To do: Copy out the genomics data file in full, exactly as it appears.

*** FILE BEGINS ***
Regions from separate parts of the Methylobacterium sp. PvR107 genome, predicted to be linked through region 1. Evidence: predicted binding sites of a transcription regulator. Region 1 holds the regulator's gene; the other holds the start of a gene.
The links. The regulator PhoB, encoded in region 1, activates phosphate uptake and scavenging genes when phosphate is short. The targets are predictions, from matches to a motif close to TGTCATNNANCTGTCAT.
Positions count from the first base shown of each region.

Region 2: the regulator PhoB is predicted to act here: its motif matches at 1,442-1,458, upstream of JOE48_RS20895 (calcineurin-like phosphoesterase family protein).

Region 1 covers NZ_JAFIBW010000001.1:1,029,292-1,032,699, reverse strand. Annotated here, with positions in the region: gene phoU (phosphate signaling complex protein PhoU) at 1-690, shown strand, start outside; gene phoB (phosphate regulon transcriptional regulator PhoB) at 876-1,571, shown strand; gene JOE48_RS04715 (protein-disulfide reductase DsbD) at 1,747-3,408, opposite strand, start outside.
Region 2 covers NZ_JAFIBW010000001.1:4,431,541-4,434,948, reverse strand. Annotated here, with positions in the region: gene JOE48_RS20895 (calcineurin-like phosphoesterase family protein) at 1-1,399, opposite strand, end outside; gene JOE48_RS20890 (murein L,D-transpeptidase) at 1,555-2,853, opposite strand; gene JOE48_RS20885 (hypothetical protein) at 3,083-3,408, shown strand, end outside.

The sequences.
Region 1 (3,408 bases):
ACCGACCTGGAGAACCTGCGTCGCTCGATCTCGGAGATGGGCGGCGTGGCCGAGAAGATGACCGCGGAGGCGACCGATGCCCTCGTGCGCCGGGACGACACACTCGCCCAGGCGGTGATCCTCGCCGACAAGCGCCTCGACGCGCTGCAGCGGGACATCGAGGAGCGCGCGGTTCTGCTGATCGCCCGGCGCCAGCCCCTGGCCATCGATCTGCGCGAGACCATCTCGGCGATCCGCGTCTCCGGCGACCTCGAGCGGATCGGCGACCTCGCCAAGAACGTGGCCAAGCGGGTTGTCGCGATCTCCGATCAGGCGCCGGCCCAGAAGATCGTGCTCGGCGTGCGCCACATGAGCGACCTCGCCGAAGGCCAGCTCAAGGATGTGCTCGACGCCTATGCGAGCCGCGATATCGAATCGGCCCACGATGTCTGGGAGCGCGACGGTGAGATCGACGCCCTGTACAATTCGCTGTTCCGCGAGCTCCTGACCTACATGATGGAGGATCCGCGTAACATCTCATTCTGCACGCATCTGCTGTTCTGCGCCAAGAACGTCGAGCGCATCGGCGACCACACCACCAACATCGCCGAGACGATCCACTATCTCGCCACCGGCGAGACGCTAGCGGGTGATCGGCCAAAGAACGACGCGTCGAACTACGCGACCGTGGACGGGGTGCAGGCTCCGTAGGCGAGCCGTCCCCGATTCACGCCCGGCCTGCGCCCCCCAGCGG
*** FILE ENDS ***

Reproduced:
Regions from separate parts of the Methylobacterium sp. PvR107 genome, predicted to be linked through region 1. Evidence: predicted binding sites of a transcription regulator. Region 1 holds the regulator's gene; the other holds the start of a gene.
The links. The regulator PhoB, encoded in region 1, activates phosphate uptake and scavenging genes when phosphate is short. The targets are predictions, from matches to a motif close to TGTCATNNANCTGTCAT.
Positions count from the first base shown of each region.

Region 2: the regulator PhoB is predicted to act here: its motif matches at 1,442-1,458, upstream of JOE48_RS20895 (calcineurin-like phosphoesterase family protein).

Region 1 covers NZ_JAFIBW010000001.1:1,029,292-1,032,699, reverse strand. Annotated here, with positions in the region: gene phoU (phosphate signaling complex protein PhoU) at 1-690, shown strand, start outside; gene phoB (phosphate regulon transcriptional regulator PhoB) at 876-1,571, shown strand; gene JOE48_RS04715 (protein-disulfide reductase DsbD) at 1,747-3,408, opposite strand, start outside.
Region 2 covers NZ_JAFIBW010000001.1:4,431,541-4,434,948, reverse strand. Annotated here, with positions in the region: gene JOE48_RS20895 (calcineurin-like phosphoesterase family protein) at 1-1,399, opposite strand, end outside; gene JOE48_RS20890 (murein L,D-transpeptidase) at 1,555-2,853, opposite strand; gene JOE48_RS20885 (hypothetical protein) at 3,083-3,408, shown strand, end outside.

The sequences.
Region 1 (3,408 bases):
ACCGACCTGGAGAACCTGCGTCGCTCGATCTCGGAGATGGGCGGCGTGGCCGAGAAGATGACCGCGGAGGCGACCGATGCCCTCGTGCGCCGGGACGACACACTCGCCCAGGCGGTGATCCTCGCCGACAAGCGCCTCGACGCGCTGCAGCGGGACATCGAGGAGCGCGCGGTTCTGCTGATCGCCCGGCGCCAGCCCCTGGCCATCGATCTGCGCGAGACCATCTCGGCGATCCGCGTCTCCGGCGACCTCGAGCGGATCGGCGACCTCGCCAAGAACGTGGCCAAGCGGGTTGTCGCGATCTCCGATCAGGCGCCGGCCCAGAAGATCGTGCTCGGCGTGCGCCACATGAGCGACCTCGCCGAAGGCCAGCTCAAGGATGTGCTCGACGCCTATGCGAGCCGCGATATCGAATCGGCCCACGATGTCTGGGAGCGCGACGGTGAGATCGACGCCCTGTACAATTCGCTGTTCCGCGAGCTCCTGACCTACATGATGGAGGATCCGCGTAACATCTCATTCTGCACGCATCTGCTGTTCTGCGCCAAGAACGTCGAGCGCATCGGCGACCACACCACCAACATCGCCGAGACGATCCACTATCTCGCCACCGGCGAGACGCTAGCGGGTGATCGGCCAAAGAACGACGCGTCGAACTACGCGACCGTGGACGGGGTGCAGGCTCCGTAGGCGAGCCGTCCCCGATTCACGCCCGGCCTGCGCCCCCCAGCGG